When a language is just so different from your native tongue, the best thing you can do is to forget about any preconceived notions you have about language structure and just attempt to learn it like a child.
I learned my lesson the hard way – by spending countless portions of class time hounding my poor teachers as to why things were said one way in English, but another in crazy – and irregular – Russian. How was I ever to learn this difficult language if I couldn’t put my own thoughts into Russian words?
I was getting frustrated. I spent 5 hours a day, 4 days a week, sitting in a classroom at the London School in Bishkek getting bombarded with sounds and characters all too foreign to me; still, I felt like I was unable to portray my thoughts to my host family back home who were seriously beginning to question whether I was even going to my lessons in the first place. It was a struggle.
Before heading to Kyrgyzstan, I was totally against the idea of living with a host family since I know I am the type of person that needs a bit of personal space. However, my decision changed after arriving at my first lesson to see just how overwhelming this new language was going to be. The truth was I didn’t see myself getting anywhere in the coming months unless I took drastic measures, which at the time involved sucking up my personal preferences and trading them in for a cute little Kyrgyz family.
Even though I was just a handful in years younger than my host parents, I quickly became closer to the 4 year old and 7 year old children because of our language capabilities. Whenever the parents spoke, I just took on that deer in the headlights expression and wanted to run away to my room to scavenge a dictionary or pretend I was asleep. The children… they were perfect. I started watching them, and looking to them for my queue.
Honestly, they were just what I needed. Since they were so basic, I was able to associate the words I was learning in class to when they should be used in real-life. Even though I wasn’t making huge strides those first couple of weeks, I finally realized that looking at the language from a child’s perspective truly helped me gain my footing in Russian. I had to drop what I thought about my own language, and just start anew.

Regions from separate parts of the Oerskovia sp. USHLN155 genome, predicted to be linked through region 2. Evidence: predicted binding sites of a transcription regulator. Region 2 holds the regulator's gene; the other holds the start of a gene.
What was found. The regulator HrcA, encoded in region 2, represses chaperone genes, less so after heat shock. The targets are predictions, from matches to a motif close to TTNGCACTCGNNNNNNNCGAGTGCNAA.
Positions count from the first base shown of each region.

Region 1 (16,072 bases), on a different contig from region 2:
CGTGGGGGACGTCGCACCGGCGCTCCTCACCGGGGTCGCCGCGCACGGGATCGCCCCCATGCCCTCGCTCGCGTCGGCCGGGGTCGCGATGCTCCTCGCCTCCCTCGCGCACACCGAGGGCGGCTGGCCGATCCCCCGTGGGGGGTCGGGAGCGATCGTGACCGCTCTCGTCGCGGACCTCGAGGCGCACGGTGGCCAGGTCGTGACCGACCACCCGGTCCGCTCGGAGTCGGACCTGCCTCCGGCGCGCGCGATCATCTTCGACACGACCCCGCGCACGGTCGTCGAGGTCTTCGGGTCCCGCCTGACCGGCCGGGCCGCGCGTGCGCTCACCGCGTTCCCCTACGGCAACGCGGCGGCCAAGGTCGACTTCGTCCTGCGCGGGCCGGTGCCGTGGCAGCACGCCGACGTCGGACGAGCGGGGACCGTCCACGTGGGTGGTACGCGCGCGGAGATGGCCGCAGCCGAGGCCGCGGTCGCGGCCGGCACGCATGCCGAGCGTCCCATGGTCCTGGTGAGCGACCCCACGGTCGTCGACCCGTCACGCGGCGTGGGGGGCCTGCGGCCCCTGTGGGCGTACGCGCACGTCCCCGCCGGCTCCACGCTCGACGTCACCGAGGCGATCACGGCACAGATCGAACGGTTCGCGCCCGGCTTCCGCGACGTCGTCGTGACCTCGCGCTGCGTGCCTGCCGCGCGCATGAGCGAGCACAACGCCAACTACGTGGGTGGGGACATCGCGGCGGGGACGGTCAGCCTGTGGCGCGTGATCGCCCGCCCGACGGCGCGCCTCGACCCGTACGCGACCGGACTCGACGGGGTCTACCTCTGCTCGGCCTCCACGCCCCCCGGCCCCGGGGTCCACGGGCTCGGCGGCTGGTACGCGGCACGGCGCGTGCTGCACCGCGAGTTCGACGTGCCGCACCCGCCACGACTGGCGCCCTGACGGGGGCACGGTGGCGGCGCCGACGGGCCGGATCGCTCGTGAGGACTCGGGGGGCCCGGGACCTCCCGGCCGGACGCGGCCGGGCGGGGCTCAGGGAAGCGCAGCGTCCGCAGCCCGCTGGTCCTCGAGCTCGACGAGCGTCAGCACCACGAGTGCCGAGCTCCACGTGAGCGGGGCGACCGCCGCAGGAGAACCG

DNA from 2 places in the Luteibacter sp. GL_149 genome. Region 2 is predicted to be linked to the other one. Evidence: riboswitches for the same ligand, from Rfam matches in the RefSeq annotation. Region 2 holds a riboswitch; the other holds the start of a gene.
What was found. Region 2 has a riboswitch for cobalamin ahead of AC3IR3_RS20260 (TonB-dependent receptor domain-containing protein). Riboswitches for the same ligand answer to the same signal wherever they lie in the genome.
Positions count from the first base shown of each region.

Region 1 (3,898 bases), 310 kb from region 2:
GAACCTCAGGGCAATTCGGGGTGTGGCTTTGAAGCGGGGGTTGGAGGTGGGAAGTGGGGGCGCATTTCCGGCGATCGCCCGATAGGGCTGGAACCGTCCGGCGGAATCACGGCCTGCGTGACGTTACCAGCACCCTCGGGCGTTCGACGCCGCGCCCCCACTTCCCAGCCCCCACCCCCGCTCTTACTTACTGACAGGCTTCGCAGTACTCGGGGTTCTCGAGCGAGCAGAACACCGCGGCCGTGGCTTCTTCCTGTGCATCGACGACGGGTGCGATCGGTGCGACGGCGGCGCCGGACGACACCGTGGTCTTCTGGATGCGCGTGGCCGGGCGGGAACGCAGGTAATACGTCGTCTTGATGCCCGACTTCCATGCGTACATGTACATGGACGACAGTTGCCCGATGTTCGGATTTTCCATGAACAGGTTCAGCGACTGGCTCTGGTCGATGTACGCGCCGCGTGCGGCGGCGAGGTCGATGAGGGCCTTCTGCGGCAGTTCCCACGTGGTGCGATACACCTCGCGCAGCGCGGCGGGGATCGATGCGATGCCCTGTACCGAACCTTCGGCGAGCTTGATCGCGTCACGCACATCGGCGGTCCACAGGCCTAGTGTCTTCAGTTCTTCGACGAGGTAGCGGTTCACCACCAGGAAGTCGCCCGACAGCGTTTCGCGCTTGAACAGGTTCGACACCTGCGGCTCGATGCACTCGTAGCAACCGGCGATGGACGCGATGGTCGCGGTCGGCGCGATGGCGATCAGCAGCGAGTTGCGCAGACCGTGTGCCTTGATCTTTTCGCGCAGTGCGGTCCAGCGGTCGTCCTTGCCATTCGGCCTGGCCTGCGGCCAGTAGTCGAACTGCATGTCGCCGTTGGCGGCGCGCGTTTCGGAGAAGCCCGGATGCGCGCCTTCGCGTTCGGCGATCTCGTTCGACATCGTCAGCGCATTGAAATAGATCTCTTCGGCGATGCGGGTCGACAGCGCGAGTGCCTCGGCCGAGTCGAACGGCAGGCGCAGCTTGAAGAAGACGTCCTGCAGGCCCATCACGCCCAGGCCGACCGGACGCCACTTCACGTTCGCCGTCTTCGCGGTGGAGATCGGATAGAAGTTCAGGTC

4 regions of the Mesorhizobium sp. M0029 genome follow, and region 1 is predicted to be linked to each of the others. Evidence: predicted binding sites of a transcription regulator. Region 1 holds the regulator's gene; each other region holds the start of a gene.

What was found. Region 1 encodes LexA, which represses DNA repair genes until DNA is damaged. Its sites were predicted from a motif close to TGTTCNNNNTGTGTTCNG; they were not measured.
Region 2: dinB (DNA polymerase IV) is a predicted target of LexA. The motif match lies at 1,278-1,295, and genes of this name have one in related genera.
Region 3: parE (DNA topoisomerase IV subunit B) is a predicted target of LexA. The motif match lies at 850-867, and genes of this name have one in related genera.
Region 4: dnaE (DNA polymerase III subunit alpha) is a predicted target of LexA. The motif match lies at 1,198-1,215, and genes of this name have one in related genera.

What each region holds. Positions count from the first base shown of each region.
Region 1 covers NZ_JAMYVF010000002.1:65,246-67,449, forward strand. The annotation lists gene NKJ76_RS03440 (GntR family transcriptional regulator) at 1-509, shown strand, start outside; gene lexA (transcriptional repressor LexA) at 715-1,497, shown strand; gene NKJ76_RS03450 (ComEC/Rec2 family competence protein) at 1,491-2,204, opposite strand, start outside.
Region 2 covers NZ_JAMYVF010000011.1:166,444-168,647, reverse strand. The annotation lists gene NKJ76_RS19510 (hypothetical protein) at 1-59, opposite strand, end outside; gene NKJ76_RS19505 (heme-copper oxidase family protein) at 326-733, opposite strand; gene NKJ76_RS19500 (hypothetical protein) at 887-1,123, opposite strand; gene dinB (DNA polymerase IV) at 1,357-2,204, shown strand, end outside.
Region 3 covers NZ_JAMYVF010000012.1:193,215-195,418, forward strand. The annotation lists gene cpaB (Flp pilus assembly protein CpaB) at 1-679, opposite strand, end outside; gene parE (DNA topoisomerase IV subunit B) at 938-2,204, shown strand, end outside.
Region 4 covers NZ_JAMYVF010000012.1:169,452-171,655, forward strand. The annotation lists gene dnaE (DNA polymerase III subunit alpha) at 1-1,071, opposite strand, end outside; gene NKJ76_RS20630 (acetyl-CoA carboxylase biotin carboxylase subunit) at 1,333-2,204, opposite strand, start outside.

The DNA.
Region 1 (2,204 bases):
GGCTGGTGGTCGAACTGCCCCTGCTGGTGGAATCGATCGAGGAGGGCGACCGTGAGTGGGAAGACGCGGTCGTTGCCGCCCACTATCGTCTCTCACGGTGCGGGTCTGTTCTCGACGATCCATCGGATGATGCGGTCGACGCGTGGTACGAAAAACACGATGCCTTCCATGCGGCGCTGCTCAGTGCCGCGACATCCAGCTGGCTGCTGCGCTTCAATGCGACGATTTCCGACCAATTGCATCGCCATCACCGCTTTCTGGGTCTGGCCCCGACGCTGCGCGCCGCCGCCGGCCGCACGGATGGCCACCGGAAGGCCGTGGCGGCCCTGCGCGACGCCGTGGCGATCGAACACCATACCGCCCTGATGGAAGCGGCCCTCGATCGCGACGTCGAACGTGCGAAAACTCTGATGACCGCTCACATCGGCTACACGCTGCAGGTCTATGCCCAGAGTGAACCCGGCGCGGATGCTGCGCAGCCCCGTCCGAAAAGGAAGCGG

In the process, I somehow managed to strike up a bond with Mira, the 4 year old. At least that’s what I think it was. She would follow me around, crawl across my lap and even lick my arms (she had an unhealthy obsession with licking stuff… the table, the bag of mayonnaise, people). We would play together a bit with her dolls, or watch Ninja Turtles dubbed into Russian. I don’t think we said much ever, but there was never a need to get too detailed. The joys of being 4, right?
And then one day I was given the lovely duty of babysitting. Perfect. My absolute favorite thing to do (not really), especially when the children speak another language. Wasn’t their mother afraid something might happen and I wouldn’t be able to effectively communicate in order to get help?
Luckily, the time passed without a hitch. The only thing I wish I had done beforehand was go through my vocabulary and figure out how to say, “Oops, I’m sorry I barged in on you in the bathroom with your pants down. My bad,” in Russian.
I will never forget the little girl’s face as I opened the unlocked bathroom door. She stood there with the widest eyes, both jaw and pants touching the ground. Not a word was said; I quickly shut the door in a panic and stood there until I could remember how to say I was sorry. It definitely wouldn’t be the last time I wished I could remember how to quickly respond in Russian while living in that house…
…but that’s another story, and it will have to wait until next time.
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